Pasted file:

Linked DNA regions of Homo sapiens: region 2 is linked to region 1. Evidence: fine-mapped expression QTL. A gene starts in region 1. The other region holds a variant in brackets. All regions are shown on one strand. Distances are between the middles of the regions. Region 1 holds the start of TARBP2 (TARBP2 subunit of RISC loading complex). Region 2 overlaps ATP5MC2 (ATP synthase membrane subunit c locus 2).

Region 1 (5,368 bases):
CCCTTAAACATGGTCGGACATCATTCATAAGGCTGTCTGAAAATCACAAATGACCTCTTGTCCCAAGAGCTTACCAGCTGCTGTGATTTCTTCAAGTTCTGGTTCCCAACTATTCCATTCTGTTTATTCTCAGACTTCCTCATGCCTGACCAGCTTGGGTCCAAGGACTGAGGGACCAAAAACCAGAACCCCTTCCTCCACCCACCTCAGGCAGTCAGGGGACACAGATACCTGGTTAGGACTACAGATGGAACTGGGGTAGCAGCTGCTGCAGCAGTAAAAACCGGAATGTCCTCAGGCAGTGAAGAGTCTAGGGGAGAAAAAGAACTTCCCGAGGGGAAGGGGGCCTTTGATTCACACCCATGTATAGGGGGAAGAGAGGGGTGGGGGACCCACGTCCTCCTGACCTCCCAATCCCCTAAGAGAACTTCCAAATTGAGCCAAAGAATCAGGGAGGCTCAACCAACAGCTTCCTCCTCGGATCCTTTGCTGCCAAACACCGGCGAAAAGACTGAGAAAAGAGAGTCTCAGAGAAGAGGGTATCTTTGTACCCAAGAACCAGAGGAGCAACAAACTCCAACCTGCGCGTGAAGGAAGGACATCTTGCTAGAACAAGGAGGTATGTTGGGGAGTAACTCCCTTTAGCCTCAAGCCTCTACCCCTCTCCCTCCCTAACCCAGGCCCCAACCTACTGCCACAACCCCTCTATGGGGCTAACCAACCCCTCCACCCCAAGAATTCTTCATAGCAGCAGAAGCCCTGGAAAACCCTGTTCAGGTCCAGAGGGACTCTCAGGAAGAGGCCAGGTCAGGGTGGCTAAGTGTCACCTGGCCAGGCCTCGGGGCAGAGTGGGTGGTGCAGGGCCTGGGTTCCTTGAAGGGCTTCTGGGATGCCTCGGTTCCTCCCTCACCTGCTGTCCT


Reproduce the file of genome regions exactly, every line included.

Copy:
Linked DNA regions of Homo sapiens: region 2 is linked to region 1. Evidence: fine-mapped expression QTL. A gene starts in region 1. The other region holds a variant in brackets. All regions are shown on one strand. Distances are between the middles of the regions. Region 1 holds the start of TARBP2 (TARBP2 subunit of RISC loading complex). Region 2 overlaps ATP5MC2 (ATP synthase membrane subunit c locus 2).

Region 1 (5,368 bases):
CCCTTAAACATGGTCGGACATCATTCATAAGGCTGTCTGAAAATCACAAATGACCTCTTGTCCCAAGAGCTTACCAGCTGCTGTGATTTCTTCAAGTTCTGGTTCCCAACTATTCCATTCTGTTTATTCTCAGACTTCCTCATGCCTGACCAGCTTGGGTCCAAGGACTGAGGGACCAAAAACCAGAACCCCTTCCTCCACCCACCTCAGGCAGTCAGGGGACACAGATACCTGGTTAGGACTACAGATGGAACTGGGGTAGCAGCTGCTGCAGCAGTAAAAACCGGAATGTCCTCAGGCAGTGAAGAGTCTAGGGGAGAAAAAGAACTTCCCGAGGGGAAGGGGGCCTTTGATTCACACCCATGTATAGGGGGAAGAGAGGGGTGGGGGACCCACGTCCTCCTGACCTCCCAATCCCCTAAGAGAACTTCCAAATTGAGCCAAAGAATCAGGGAGGCTCAACCAACAGCTTCCTCCTCGGATCCTTTGCTGCCAAACACCGGCGAAAAGACTGAGAAAAGAGAGTCTCAGAGAAGAGGGTATCTTTGTACCCAAGAACCAGAGGAGCAACAAACTCCAACCTGCGCGTGAAGGAAGGACATCTTGCTAGAACAAGGAGGTATGTTGGGGAGTAACTCCCTTTAGCCTCAAGCCTCTACCCCTCTCCCTCCCTAACCCAGGCCCCAACCTACTGCCACAACCCCTCTATGGGGCTAACCAACCCCTCCACCCCAAGAATTCTTCATAGCAGCAGAAGCCCTGGAAAACCCTGTTCAGGTCCAGAGGGACTCTCAGGAAGAGGCCAGGTCAGGGTGGCTAAGTGTCACCTGGCCAGGCCTCGGGGCAGAGTGGGTGGTGCAGGGCCTGGGTTCCTTGAAGGGCTTCTGGGATGCCTCGGTTCCTCCCTCACCTGCTGTCCT